After the expiration of his term as county clerk he made a conditional arrangement with Mr. George Goulding (the originator of the machine and agricultural implement manufactory, so extensively improved by Messrs. Bagley and Sewell), to purchase an interest in that business if he elected so to do at the end of a year. At the expiration of the time he concluded not to purchase, and soon after engaged with Mr. Gilbert Bradford, a practical machinist, in the manufacture of a portable steam engine. For many years Mr. Hoard had revolved such an enterprise in his mind, for his own experience and observation had taught him the urgent need of a portable machine that could drive printing presses, lathes, or any light mechanism. Even while at Antwerp he had made some experiments with such a machine, and all the attention he had then given the matter became of value in the new enterprise upon which the firm of Hoard & Bradford embarked. As in all new applications of machinery (as was strikingly illustrated in another instance when Theodore Woodruff, a Watertown mechanic, invented the sleeping-car, and carried around his model wrapped up in a red silk handkerchief), there were many who prophesied failure and loss. But Mr. Hoard was not of the "failing" kind. The acquaintance which he had formed with Horace Greeley in the legislature of 1837. made them friends, and when Mr. Greeley chanced to visit Watertown he called at the printing office of John A. Haddock, in the Hayes block: and there examined the first engine that had ever left Hoard & Bradford's shop. It was a handsome machine, of two-horse» power, and when Greeley came in the proprietor was himself feeding his cylinder press, throwing off 1,200 sheets an hour. Greeley was delighted, and in a letter written for the "Tribune," he gave the new invention a lirstclass notice. That was the beginning of a business which proved eventually the most remunerative of any that had ever been started in that part of the State. A larger machine having been exhibited at the next Stat* Fair, it elicited much commendation from the Fair officials as well as from the journal of the society, and orders began to pile in upon the firm as unexpected as they were gratefully received. So great was the demand for the Hoard & Bradford engine that they were six months behind in their orders within a year after starting, and were never able to catch up until 1800-61. After four years of harmonious partnership with Mr. Bradford. Mr. Hoard purchased his interest for $26.000—a sum which made Mr. B. an independent man, and he congratulated himself often and in public that he had withdrawn from the business, as he really believed it had reached its "high noon." He doubtless thought otherwise when Mr. Hoard took Iiis two sons, who were then of age, into the business, and the new firm of Hoard & Sons began to make larger and lietter engines than ever before, selling them in every State of the Union, particularly in the south and south-west. It was while this business was at its height that Mr. Hoard was nominated and was elected as the Representative of the 23d (Jefferson and Lewis) District in the 35th Congress. He was so acceptable to the people that he was reelected by an increased majority. When he first ran for Congress he was opposed by Caleb Lyon, who was so popular that he had been a member of the Assembly, State Senator, and Member of Congress all within three years; and we again refer to the chapter upon " Political History " for more extended particulars than are called for here.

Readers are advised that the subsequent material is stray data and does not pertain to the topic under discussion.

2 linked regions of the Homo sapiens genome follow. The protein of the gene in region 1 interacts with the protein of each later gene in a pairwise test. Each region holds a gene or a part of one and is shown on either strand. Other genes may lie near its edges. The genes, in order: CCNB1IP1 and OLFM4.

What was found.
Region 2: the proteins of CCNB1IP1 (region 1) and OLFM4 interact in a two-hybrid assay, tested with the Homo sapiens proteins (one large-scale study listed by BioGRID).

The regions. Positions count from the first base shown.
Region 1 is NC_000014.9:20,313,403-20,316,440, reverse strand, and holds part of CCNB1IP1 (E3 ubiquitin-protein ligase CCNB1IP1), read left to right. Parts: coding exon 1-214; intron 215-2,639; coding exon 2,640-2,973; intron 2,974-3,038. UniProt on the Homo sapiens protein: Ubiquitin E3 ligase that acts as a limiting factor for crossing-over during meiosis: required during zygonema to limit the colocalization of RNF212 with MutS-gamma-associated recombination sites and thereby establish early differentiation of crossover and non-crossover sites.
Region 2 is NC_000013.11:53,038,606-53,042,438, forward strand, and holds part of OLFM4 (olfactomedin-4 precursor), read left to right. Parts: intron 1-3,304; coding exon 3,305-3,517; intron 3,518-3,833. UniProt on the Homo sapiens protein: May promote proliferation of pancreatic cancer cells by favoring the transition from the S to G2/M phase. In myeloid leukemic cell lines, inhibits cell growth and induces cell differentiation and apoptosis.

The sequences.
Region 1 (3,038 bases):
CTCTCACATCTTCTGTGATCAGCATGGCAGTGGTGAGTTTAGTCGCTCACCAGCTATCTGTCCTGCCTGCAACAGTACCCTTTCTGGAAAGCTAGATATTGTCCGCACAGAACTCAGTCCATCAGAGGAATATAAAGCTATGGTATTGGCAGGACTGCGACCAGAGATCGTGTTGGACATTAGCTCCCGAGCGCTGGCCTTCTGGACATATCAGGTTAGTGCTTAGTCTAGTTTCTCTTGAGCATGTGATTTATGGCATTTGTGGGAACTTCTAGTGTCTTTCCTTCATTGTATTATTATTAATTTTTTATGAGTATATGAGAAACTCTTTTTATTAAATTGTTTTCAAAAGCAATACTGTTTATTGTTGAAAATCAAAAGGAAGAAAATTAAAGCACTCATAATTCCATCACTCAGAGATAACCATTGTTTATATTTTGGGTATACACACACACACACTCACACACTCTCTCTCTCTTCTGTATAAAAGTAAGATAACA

We close our notice of Mr. Hoard's connection with the portable engine business with mentioning these few points: his shop was the pioneer in the building of strictly “portable" engines, a business that has now become so extensive as to be conducted more or less in nearly every State, and at several different localities in some of the States. Mr. Hoard's works at one time employed 140 men, principally skilled mechanics, besides a corps of clerks and accountants. But the Civil War greatly reduced the number of orders—the south and the valley of the Mississippi having from the start been the best sections for sales As the business promised to be much less remunerative so long as the war lasted, and perhaps for several years after its close, Mr. Hoard turned his attention to some other article which would give employment to his skilled mechanics, and keep in operation his large works, which had now spread over several acres, full of the best machinery money could buy. As a temporary matter, and principally to aid a brother who had been unfortunate in business, he undertook a gun contract (in 1862) with the Government, agreeing to manufacture 50,000 Springfield rifles at $20 each, making a total of $1,000,000. This contract was made under Secretary of War Cameron, when guns were greatly needed; but its execution was under Secretary Stanton. The delays inevitable in getting such a contract under way, threw his first delivery well along into 1864, when the Government had bought many guns abroad as well as greatly enlarged its own immense works at Springfield, Mass. Taking advantage of this condition of affairs, Secretary Stanton sought, by one pretext and another, to evade a fair fulfillment of the Government's part of the contract. He appointed unfriendly inspectors, who several times inspected each separate piece during the process of making, after which certain parts, as the barrels, locks, guards, etc., were "assembled," or put together, and again inspected. Acceptable parts were then put together as completed guns, and again inspected. So critical and apparently unjust did the inspection appear to Mr. Hoard, that he quietly took to pieces the model gun furnished him by the Government as a standard, and placed such of its parts as could not be detected with similar parts of his own make, which were submitted in the usual way for inspection, with the result that about half of the parts submitted of the model gun were returned "condemned." These and other unfavorable acts, and the failure to obtain any satisfaction from Stanton, made the gun contract extremely disastrous financially, and Mr. Hoard ceased to manufacture. He sold off his splendid machinery at any price obtainable, but at such a loss as to use up nearly his entire fortune, which had been estimated at half a million when he took the contract. The Turkish government bought most of the machinery, and it is still in use. Having discharged every financial claim upon him, and without a single lawsuit, Mr. Hoard began to look around for some other business in which to repair his losses.

Information Sources

  • The growth of a century: as illustrated in the history of Jefferson County, By John A. Haddock, 1895 pages 46-49